Prayer is the key to going beyond the material and the emotional in the quest for the greater good. I can imagine some of you being alarmed by the introduction of such an idea. Although proof can be given, I am well aware that we are stepping firmly into the realm of a knowing that cannot be conveyed by words alone. What’s more, there are very many preconceived ideas about prayer and its role in institutionalised religions that make it hard to evoke the word without calling up a hoard of monsters. Those of you who are disturbed by the word and what it evokes, please try to set aside your prior judgements for a moment, and read on. When I use the word “prayer”, I refer to a state of heightened awareness of that universal energy in ourselves and the world around us combined with a conscious intent on our part that is in harmony with that energy. Three steps are involved in the use of prayer.
The first step consists of connecting with that universal energy within us and then raising and maintaining it. That means finding ways of remaining in contact with the awe and the beauty of that star-lit night. It means continuing to vibrate with the beauty of a piece of music long after it has ceased to ring in our ears. It means entering into contact with the beauty of all that surrounds us. Effectively, the perception of that enhanced beauty is a sure indicator that we are connected. Emotions like anger, hatred, fear and jealousy all contribute to decrease the level of energy and lower our awareness of the direction to follow.
The impact of intent
The second step addresses our becoming aware of our intent (the way we see the world and how we expect things to turn out) and the impact of that intent on the course of things. Effectively, our intent has an impact on the world around us. It does so, not only as suggestions that colour our expectations and sway our acts, but also, more importantly, in that those hard-held thoughts and images directly impact the world. Mystics have long been aware of this fact, but now scientists are beginning to discover the phenomenon as well. We are talking about what Larry Dossey in his book “Healing Words” called the “non-local”: the apparently miraculous direct impact of thought, word and action elsewhere at other times, past and future.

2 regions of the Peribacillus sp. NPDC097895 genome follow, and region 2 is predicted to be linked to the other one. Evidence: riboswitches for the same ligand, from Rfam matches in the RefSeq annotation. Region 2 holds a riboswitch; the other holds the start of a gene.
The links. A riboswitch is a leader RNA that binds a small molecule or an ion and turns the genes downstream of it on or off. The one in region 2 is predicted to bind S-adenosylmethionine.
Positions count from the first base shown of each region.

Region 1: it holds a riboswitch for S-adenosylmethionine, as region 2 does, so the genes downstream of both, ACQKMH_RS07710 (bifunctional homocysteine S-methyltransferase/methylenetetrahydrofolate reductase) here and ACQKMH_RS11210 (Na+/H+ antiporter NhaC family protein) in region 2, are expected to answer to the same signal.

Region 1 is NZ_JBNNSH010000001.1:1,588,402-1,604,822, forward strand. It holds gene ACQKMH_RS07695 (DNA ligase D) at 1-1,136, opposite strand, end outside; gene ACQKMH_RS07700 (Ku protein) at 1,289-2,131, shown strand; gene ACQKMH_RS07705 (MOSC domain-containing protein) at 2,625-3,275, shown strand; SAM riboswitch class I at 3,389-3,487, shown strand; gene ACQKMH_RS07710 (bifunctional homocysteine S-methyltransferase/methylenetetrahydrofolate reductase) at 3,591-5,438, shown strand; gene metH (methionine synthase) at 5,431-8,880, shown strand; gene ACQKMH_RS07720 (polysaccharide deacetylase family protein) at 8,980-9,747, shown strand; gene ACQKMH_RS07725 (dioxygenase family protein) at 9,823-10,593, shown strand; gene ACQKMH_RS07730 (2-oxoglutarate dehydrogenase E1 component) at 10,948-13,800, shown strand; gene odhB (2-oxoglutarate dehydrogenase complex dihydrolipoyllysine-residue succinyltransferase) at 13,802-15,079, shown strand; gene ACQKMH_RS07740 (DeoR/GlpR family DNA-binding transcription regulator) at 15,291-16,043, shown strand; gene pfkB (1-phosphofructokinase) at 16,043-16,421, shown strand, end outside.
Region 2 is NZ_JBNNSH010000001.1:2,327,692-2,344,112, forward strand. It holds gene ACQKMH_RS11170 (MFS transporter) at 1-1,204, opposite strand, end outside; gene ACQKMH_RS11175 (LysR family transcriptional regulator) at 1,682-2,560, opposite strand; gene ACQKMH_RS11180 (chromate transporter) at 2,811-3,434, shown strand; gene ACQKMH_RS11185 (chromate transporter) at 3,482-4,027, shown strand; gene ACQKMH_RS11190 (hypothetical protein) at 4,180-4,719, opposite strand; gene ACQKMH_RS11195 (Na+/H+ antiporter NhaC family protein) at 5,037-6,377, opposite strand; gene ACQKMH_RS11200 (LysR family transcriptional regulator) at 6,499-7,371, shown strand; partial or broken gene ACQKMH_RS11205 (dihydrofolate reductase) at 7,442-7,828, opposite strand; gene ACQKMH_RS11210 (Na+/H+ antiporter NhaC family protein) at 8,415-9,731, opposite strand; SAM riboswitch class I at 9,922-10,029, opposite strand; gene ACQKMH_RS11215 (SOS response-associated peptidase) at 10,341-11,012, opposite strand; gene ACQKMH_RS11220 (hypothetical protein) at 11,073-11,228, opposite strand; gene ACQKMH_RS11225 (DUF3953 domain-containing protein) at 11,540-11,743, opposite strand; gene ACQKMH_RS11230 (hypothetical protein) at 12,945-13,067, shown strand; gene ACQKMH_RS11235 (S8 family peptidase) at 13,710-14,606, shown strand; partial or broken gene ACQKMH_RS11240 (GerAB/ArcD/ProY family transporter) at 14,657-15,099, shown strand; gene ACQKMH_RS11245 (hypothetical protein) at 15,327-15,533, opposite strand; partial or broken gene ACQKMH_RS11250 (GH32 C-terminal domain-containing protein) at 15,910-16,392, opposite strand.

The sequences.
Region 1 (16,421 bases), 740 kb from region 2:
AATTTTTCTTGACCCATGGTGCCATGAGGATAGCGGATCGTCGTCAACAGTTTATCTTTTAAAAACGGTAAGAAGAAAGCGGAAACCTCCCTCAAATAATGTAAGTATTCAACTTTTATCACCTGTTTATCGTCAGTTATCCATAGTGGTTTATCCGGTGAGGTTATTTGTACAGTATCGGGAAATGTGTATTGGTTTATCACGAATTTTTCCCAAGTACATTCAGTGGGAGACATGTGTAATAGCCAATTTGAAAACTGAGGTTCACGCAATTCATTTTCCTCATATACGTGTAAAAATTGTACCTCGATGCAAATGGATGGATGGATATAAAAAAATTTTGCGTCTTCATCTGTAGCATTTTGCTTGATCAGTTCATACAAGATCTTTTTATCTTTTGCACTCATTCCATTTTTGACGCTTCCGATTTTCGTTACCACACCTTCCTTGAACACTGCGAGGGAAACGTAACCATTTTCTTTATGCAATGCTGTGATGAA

The third step concerns how that intent can be channelled, using the energy of our being connected, to create the best possible conditions for the divine course of things to unfurl. There is a catch, however, for all those of us for whom intent implies will power. Our impact is enormous, yet at the same time we cannot force the divine. That is the paradox which has been and continues to be the source of many a tragedy in our attempts to get our own way, as an “advanced society”, at the expense of others and the world around us. Our intent needs to be of the highest order yet effortless and without expectation or reward. And what is the “best course”? That more and more people move to a higher level of energy and awareness of the divine in them and the world around them and that their acts be in accordance with that divine energy.
First published on Connected Magazine Apr. 25th, 2000.